9mm is Adequate for Self-Defense, But No Better

No pistol round is “best for self-defense;” that distinction must be reserved for rifle rounds. Having said that, I think the available data supports the idea that, for pistols at least, the 9mm round is adequate for self-defense, but not any better than that.

Depending on your expectations, it clearly may not be the “best” pistol round.

The Caliber Story

The Original Model M1911
The Original Model M1911

Some rounds have great stories associated with them. One concerns the popular .45 ACP. The U.S. Army wanted the .45 ACP after having problems fighting the Moro people of the Philippines. The Army’s .38 Long Colt rounds would not stop their suicide attackers so the Army specified .45 caliber for all future pistols.

The .22 Long Rifle round is often said the be the favorite round for assassins. The pistol is compact, can hold lots of rounds, and is easily suppressed. Our CIA and Israel’s Mossad are both thought to use the round in covert operations.

The U.S. Army's M17
The U.S. Army’s M17

NATO adopted the 9mm round (9x19mm Parabellum) and a huge number of military and police forces around the world, including the U.S. Army, use it. It may well be the most popular round available today.

The Data

But, stories aside, what are the facts and figures associated with self-defense rounds and how do they inform the discussion of “best self-defense round?”

The Hague Convention of 1899, recommendations from which most countries, include the United States, are signatories disallows any expanding ammunition. This is why most of the world’s military use “ball” ammo (Full Metal Jacket). Here we’re considering rounds available to civilians, so only the superior hollow point rounds will be discussed.

9mm vs. .45 ACP
9mm vs. .45 ACP

Lucky Gunner has done a number of ballistic gel tests using all sorts of ammunition in an attempt to find out how the rounds perform against the FBI standard for their ammunition. The FBI standard strongly influences the choice of police across the country.

Looking at their results, the best of the 9mm rounds (as measured by acceptable FBI penetration and expanded diameter) is the Winchester 147gr Ranger T-Series with an average penetration of 16.5" and an average expanded diameter of 0.74". That should work very well in neutralizing a threat. But are those numbers the best?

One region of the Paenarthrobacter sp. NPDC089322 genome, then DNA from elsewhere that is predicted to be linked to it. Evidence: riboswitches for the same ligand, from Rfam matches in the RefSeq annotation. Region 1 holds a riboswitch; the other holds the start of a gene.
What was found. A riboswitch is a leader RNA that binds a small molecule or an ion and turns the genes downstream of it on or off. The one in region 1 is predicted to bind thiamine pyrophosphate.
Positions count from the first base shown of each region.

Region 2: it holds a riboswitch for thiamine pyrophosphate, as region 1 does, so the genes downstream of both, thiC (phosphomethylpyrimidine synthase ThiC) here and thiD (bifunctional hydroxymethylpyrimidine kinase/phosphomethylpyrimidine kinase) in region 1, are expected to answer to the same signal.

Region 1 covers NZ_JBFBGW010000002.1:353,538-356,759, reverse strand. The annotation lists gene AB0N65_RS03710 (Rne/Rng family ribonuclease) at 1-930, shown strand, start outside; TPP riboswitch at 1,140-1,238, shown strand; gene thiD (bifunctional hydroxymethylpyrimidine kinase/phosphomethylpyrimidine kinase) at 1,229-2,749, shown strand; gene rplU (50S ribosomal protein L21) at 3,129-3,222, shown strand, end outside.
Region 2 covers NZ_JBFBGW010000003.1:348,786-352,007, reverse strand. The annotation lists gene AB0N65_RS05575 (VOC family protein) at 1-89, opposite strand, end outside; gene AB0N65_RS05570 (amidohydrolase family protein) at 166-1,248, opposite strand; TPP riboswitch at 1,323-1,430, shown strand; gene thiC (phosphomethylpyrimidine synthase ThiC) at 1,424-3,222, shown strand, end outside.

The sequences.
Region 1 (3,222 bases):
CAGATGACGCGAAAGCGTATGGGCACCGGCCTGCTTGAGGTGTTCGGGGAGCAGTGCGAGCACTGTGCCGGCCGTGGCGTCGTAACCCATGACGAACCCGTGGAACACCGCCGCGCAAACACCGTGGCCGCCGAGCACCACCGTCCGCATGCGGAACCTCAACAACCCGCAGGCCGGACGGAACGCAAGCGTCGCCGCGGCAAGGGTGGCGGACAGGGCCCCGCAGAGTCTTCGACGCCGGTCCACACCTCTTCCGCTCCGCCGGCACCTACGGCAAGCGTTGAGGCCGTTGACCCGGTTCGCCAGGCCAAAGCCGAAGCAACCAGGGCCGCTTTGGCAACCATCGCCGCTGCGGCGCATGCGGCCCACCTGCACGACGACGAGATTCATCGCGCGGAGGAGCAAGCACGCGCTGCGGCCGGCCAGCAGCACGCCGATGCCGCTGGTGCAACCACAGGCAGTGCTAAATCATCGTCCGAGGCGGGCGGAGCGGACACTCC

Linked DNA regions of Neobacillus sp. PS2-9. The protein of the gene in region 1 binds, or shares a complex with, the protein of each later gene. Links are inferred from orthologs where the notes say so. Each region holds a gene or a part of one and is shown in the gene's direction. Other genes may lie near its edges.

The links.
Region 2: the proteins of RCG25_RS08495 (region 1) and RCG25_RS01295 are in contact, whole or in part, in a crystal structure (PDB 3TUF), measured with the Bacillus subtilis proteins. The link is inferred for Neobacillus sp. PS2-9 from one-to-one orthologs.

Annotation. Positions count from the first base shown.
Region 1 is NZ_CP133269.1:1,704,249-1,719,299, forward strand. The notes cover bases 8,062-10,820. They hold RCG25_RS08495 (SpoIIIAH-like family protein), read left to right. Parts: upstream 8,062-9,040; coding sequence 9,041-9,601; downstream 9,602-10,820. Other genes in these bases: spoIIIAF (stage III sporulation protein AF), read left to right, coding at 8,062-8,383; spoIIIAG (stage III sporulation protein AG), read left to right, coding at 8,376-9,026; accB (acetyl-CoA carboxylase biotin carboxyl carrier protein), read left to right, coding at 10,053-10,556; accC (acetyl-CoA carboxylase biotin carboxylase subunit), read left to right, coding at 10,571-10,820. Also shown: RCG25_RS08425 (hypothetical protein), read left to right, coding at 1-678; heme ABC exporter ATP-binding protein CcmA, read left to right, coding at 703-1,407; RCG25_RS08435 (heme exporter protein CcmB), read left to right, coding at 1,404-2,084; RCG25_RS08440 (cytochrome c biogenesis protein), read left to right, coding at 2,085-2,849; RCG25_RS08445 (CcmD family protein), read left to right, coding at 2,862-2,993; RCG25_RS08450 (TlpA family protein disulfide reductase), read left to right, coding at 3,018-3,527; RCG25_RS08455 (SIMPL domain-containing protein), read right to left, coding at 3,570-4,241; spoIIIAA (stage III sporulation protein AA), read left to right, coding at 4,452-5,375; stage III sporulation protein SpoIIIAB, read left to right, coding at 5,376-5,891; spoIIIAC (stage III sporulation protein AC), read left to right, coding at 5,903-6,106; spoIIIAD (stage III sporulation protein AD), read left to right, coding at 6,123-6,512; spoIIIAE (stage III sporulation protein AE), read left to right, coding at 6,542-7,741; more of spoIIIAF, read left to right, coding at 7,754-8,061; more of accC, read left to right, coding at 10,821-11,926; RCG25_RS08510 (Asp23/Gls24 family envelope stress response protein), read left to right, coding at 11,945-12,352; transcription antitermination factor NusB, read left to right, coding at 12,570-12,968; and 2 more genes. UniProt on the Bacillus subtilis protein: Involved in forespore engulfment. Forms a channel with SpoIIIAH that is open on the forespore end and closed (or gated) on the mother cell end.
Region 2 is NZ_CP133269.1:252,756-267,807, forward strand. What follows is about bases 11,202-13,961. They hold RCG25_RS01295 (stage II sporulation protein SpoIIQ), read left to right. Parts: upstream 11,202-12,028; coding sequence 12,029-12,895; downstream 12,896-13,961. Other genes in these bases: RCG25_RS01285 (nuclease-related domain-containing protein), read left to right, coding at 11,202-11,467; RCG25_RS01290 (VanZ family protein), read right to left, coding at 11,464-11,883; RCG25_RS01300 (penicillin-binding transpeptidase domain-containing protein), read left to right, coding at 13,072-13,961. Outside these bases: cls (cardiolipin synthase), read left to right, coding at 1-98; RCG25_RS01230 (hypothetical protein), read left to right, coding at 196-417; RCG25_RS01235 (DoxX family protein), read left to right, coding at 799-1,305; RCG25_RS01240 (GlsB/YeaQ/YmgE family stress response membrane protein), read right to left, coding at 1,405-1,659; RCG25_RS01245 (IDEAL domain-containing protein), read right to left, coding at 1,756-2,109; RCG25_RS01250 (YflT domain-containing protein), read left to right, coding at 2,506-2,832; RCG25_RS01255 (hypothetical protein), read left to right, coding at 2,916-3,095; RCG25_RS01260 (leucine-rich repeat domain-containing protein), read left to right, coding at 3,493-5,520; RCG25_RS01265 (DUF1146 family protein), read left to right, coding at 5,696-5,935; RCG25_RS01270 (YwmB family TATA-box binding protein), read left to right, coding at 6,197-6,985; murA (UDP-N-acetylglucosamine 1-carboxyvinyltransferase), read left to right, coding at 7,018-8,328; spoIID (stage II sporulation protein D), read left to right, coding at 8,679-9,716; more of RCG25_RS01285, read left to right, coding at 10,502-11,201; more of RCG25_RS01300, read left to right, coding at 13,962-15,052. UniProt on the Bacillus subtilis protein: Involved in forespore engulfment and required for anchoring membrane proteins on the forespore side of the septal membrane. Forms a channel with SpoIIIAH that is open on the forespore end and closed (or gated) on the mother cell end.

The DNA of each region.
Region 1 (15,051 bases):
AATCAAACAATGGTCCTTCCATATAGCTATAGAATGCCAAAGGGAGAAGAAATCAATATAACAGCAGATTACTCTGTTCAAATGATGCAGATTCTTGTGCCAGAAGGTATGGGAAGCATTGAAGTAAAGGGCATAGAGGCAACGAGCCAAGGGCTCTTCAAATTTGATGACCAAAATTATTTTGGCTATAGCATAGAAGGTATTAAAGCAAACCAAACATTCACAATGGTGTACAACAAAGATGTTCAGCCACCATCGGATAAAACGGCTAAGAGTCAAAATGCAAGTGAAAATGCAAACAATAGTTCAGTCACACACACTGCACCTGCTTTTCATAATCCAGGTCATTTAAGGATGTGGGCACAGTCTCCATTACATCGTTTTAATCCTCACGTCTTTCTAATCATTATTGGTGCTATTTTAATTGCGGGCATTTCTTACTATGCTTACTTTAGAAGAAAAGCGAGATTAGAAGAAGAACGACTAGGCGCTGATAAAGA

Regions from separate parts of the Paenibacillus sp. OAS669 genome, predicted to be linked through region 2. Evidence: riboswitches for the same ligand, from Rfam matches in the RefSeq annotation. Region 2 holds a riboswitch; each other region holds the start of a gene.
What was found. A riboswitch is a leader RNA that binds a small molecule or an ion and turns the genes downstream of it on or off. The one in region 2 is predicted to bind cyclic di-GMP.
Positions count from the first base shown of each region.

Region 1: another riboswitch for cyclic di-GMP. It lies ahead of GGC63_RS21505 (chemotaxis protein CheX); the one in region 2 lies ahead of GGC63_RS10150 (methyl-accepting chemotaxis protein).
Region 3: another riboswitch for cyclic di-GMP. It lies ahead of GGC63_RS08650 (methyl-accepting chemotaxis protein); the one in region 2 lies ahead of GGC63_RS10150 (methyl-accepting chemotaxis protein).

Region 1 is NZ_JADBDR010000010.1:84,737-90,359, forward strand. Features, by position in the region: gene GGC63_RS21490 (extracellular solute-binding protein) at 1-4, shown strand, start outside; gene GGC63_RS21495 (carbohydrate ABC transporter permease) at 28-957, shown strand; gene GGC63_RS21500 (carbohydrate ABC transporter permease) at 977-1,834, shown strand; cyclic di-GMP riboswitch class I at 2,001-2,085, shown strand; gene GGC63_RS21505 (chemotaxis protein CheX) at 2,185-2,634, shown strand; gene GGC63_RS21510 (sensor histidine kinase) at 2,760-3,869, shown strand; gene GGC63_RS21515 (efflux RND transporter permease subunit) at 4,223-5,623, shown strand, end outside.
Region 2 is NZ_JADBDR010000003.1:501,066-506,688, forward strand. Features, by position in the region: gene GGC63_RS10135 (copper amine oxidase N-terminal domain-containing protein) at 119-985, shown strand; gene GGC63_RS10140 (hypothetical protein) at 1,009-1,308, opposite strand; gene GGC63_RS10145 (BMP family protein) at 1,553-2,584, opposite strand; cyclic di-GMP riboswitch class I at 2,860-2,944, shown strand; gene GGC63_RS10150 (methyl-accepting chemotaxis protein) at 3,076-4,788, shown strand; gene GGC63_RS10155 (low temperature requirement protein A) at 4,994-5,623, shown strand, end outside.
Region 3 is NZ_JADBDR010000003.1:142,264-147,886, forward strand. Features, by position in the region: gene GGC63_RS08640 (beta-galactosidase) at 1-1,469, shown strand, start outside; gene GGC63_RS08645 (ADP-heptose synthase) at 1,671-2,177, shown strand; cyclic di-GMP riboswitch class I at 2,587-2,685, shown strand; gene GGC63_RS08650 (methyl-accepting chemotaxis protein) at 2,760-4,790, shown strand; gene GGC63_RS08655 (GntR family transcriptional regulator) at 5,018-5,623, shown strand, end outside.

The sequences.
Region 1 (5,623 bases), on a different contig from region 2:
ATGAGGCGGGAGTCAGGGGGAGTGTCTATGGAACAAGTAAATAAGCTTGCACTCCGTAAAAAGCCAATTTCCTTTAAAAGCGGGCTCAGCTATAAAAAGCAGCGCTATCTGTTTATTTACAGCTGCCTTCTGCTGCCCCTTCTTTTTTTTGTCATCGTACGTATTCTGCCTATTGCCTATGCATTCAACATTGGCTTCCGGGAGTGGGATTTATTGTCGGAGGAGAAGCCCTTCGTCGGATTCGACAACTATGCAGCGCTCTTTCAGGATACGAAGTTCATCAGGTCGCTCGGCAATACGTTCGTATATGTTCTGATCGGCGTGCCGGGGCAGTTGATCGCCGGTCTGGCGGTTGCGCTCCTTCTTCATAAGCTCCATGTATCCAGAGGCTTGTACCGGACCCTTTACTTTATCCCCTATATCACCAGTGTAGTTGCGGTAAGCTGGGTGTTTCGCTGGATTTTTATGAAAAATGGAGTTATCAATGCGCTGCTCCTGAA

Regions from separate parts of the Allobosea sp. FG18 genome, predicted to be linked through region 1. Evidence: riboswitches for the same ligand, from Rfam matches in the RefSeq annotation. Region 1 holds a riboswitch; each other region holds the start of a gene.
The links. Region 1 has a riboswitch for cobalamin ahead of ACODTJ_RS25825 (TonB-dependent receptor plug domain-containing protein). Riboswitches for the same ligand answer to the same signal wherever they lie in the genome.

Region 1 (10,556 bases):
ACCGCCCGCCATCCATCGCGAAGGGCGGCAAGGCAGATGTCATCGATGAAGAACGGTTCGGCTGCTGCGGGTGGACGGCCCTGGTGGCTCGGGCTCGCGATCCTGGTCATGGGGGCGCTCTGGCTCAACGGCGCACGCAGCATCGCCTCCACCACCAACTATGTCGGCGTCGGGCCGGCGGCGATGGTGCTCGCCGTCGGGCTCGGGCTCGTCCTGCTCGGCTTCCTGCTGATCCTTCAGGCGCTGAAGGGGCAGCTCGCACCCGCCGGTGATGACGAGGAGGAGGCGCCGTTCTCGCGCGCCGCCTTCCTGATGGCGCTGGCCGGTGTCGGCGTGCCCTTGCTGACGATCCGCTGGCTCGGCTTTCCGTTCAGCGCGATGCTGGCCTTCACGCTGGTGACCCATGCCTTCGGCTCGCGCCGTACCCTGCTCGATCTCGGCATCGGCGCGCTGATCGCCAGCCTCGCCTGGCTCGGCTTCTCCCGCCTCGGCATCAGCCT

Springfield Loaded Operator
Springfield Loaded Operator

Winchester’s 180gr Train and Defend .40 S&W round averages 14.7" of penetration and 0.75" of expanded diameter. Pretty similar and good enough. But Winchester 230gr Ranger T-Series in .45 ACP provides an average penetration of 14.5" and a whopping expanded diameter of 1.0"! If the 9mm is good enough, in these tests the .45 ACP is objectively better.

If the rounds do not expand at all, for whatever reason, the .45 ACP is still going to make a bigger hole, generating more damage, and more bleeding.

There are any number of formal and informal ammunition testing videos on YouTube (knock yourself out). I like Paul Harrell’s work using his “meat target” that simulates human threats with t-shirt material, pork ribs, and fruit. I watched his video comparing different brands of 9mm and .45 ACP and liked it. While the first part is about their velocities, if you watch starting at 7:07, he gets going with the meat target. It’s hard to argue that the 9mm rounds do more damage than .45 ACP.

Other Considerations

A Row of 9mm and .45 ACP
A Row of 9mm and .45 ACP

Other characteristics of the two rounds influence their effectiveness in self-defense. Important among them is the simple fact that 9mm rounds are smaller and so there can be more of them in a given space. It’s not uncommon for a reasonably sized carry pistol to hold 15, or more, 9mm rounds. That assumes, of course, that you live in a state that allows higher capacity magazines.

9mm’s high velocity can provide better barrier penetration (such as a car’s windshield) while .45 ACP’s low velocity (subsonic) allows for easier suppression. 9mm generally recoils less that .45 ACP so that you can get off more accurate shots faster if your training an practice are not well developed.

Shot placement, capacity, recoil, cost, barrier penetration, and suppression potential all must be considered.

In Summary

So how do you make sense of all that? It depends on the self-defense scenario you want to be prepared for.

For those preparing themselves to face multiple attackers that will not retreat once they see you have a handgun, more rounds may be necessary. If engaging threats behind barricades or in vehicles, better barrier penetration might be valuable.

If you envision only a few attackers or attackers who will not press their attack once confronted, a high capacity magazine might not be important. Barrier (walls) penetration is not usually desirable inside your house.

And, perhaps most important of all, how well trained and how frequently practiced are you? Shot placement trumps all other factors (think of those assassins with their .22 LR) and multiple hits on a threat may be needed to stop a determined attacker.

My personal observation is that nine rounds of .45 ACP (eight in the magazine and one in the chamber) make a formidable defense. Especially so if the user has been trained for self-defense and gets plenty of practice.

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